Thursday, December 3, 2015

What God Has To Say About Our Angry Generation

For the whole law comes down to this one instruction: “Love your neighbor as yourself,”[a] so why all this vicious gnawing on each other? If you are not careful, you will find you’ve eaten each other alive!
Here’s my instruction: walk in the Spirit, and let the Spirit bring order to your life. If you do, you will never give in to your selfish and sinful cravings.
 ~ Galatians 5:14-16, VOICE ~

Therefore if you have any encouragement from being united with Christ, if any comfort from his love, if any common sharing in the Spirit, if any tenderness and compassion, then make my joy complete by being like-minded, having the same love, being one in spirit and of one mind. Do nothing out of selfish ambition or vain conceit. Rather, in humility value others above yourselves, not looking to your own interests but each of you to the interests of the others.
~ Philippians 2:1-4, NIV ~

The Apostle Paul had plenty of bickering to break up in the early years of the Church.  Whether in Galatia, Philippi, or other blossoming congregations, new believers had to be reminded to keep their pride in check and to exhibit the love of Christ through their unity.

What would Paul say about the Church if he were alive today?  As God's mouthpiece, he was closely connected to the heart of his Maker, his ear tuned to Divine insight and instruction.  Lord knows, he would still be breaking up in-fighting.

Yet, in this generation, it seems that everyone is REALLY ANGRY.  We have come to a point in history, especially in America, where we cannot even have constructive conversation or discuss different ideas in a civil manner.  

Paul didn't have social media in his age.  People couldn't say atrocious things hiding behind the facade of anonymity provided by a computer screen.  Christian couldn't lob grenades of self-righteousness at one another and then shut down dialog with a simple click of "unfriend."  

Today, I see brothers and sisters in Christ tearing one another apart on all manner of things.  With great indignation and moral authority, one side argues for racially charged rioting, while another demeans racial concerns.  One side decries the affects of vaccinations, while the other side mocks them as ignorant alarmists.  Many cry out to defend the value of life as the horrors of "choice" are exposed, while others blame those same defenders for abortion clinic shootings.  Some say that you are not a Christian if you don't welcome Syrian refugees carte blanche, while others call that position complete foolishness.  One camp says "Jesus would bake gays a wedding cake," while others panic over the notion of losing their biblical values.  Some look down their nose at anything that isn't gluten-free, casein-free, and organic, while others laugh at this approach as the latest neurotic fad.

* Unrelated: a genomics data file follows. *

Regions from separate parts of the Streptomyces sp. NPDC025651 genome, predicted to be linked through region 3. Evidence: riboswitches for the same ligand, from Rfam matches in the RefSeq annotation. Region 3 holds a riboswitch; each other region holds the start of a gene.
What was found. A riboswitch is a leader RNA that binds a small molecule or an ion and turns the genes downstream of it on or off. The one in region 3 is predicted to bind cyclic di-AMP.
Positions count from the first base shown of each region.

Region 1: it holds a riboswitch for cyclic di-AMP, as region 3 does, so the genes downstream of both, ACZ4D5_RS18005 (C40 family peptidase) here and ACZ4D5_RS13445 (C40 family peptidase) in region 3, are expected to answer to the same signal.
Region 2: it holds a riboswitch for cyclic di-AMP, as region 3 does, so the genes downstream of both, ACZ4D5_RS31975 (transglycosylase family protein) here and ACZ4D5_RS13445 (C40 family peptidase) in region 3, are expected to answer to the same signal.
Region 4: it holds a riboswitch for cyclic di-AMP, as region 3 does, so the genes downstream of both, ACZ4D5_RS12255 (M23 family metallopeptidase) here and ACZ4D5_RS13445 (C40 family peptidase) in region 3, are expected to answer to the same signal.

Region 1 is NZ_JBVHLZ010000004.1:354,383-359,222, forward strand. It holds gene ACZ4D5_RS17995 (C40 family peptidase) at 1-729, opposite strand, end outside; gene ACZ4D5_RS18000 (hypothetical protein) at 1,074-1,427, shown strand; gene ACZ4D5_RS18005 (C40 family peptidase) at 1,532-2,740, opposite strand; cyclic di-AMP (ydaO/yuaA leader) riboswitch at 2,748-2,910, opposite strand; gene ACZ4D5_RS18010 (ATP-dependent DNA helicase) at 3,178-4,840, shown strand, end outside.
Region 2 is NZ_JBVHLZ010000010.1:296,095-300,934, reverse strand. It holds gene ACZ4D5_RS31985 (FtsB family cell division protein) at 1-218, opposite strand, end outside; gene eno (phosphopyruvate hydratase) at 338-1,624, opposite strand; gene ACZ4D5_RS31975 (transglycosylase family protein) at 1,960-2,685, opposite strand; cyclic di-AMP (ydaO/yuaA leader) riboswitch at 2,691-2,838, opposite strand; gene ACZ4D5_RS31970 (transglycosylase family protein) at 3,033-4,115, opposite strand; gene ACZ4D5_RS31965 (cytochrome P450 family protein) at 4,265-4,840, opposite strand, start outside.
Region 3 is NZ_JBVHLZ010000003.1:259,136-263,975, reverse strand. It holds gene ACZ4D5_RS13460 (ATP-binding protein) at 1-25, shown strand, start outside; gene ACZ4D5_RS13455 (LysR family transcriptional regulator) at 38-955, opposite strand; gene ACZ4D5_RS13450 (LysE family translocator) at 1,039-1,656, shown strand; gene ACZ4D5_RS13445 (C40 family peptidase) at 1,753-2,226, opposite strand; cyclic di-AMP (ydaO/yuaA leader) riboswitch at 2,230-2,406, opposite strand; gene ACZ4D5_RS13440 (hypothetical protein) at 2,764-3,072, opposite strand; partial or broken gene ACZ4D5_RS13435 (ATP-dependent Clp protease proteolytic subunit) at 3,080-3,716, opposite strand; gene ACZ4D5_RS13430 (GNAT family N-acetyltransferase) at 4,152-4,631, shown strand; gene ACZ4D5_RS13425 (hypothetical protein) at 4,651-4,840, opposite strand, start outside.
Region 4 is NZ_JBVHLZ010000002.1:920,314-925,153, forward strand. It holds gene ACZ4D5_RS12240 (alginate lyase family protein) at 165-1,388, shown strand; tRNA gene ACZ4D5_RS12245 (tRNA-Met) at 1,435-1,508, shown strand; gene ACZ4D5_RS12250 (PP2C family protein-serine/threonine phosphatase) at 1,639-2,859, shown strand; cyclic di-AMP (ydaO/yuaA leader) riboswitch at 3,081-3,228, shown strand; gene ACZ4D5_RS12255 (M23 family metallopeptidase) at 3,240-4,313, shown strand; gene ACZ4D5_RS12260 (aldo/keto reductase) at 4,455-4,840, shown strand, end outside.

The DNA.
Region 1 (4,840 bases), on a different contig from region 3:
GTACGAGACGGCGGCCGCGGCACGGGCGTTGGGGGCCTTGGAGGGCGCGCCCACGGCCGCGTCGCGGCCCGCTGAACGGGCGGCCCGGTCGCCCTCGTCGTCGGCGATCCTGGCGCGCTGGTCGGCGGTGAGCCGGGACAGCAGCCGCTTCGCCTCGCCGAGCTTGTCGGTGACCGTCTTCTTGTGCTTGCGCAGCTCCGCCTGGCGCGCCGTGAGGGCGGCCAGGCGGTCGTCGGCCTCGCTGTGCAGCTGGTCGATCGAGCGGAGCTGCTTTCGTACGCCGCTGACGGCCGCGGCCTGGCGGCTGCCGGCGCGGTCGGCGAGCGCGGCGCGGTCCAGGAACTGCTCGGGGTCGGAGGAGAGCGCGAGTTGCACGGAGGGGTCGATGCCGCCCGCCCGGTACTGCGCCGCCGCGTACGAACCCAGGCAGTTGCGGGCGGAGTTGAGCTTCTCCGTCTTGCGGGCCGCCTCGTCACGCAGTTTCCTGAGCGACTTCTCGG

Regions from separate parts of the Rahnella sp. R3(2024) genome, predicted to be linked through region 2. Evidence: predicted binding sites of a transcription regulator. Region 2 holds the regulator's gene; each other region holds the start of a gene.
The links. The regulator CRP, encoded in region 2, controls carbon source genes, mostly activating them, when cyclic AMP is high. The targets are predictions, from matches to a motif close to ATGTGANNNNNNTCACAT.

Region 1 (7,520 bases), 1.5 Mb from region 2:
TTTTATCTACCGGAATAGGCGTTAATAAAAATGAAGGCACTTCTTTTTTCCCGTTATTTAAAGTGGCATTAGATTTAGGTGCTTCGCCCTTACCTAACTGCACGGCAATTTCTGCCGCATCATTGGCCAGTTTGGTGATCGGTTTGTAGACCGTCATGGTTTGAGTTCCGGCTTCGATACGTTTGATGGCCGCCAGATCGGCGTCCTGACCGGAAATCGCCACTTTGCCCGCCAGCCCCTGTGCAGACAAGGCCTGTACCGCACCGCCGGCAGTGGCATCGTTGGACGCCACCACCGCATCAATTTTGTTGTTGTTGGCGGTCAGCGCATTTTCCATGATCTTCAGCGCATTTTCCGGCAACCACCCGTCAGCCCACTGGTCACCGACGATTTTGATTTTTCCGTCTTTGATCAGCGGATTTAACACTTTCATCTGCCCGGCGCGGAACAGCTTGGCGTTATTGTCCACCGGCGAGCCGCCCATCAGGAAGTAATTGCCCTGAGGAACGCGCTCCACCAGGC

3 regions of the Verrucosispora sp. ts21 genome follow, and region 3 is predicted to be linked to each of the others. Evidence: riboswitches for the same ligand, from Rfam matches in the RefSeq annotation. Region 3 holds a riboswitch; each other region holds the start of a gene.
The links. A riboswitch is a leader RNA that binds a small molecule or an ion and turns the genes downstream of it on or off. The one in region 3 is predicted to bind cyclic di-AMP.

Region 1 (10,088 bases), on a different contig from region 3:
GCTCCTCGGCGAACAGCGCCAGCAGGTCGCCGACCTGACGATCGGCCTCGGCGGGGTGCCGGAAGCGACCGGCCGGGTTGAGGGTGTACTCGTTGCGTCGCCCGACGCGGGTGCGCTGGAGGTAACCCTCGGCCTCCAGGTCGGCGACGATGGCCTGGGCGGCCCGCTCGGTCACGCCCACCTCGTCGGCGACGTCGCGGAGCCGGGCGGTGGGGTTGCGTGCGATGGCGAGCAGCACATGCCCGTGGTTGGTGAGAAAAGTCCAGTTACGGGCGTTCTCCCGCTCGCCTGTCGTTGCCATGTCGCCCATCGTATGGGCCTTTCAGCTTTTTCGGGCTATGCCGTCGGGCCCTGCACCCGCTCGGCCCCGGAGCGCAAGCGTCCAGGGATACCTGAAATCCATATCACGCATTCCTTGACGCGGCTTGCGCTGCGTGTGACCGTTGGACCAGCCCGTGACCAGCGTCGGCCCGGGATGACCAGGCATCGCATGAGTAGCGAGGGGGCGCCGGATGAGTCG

It's not even the fact that we each have different points of view on these things.  It's how we treat one another when we have opposing viewpoints.

The disdain with which we treat one another -- fellow brothers and sisters in Christ -- when we have different points of view would have Paul turning over in his grave.  The language and hatred we hurl at one another when we don't agree on any given topic is appalling.  We type terrible, inflammatory insults like "libtard," (one term that just about sends me through the roof).  We discredit others by mocking their choice of news channels, deeming in our moral superiority that only our preferred news sources are "credible."  We call each other "hypocrites," all while acting like total and complete hypocrites.

Is it any wonder the world is such an angry place?  Satan is tearing us apart from within.

Since the first of my children was diagnosed with a serious chronic illness, I committed myself to speaking to our cadre of professionals with respect.  I continue to make every effort to assert myself as an advocate, while still treating others with the love of Christ.  What this looks like is being kind to my children's teachers, even if I am having difficulties with how they are treating my child in school.  It means I am polite but persistent with my children's doctors.  It means I am merciful with the insurance representative on the phone, because I know they don't make the rules and are just trying to do their job.  I don't always get it right, but the habit of kind diplomacy grows as I practice it over a lifetime.

It is a skill worth pursuing, because we seem to have lost the ability to love people without loving everything about them.  Everyone need not hear our point of view on everything.  What a shallow, irritable world we create for ourselves when we only dispense kindness to those who think just like us.  Eventually, we will find ourselves very alone, because we will never agree with another person on everything one-hundred-percent of the time.

It is past time that we heed the warnings and admonitions that Paul gave to the early Church.  Elevate the conversation!  We need to humble ourselves, pray, and give more care to the way we treat one another.  When people see the difference with which we treat one another, God's light shines brighter in this dark world.  And Lord knows, we could all do with a whole lot less anger and a whole lot more love!

PRAY:  Jesus, You tell us, "whatever is true, whatever is noble, whatever is right, whatever is pure, whatever is lovely, whatever is admirable—if anything is excellent or praiseworthy—think about such things."  Put your arm around our shoulders and your hand over our mouths!  Help us to treat one another the way we would like to be treated, so that when people see us, they see YOU in us.

~ Barb Dittrich

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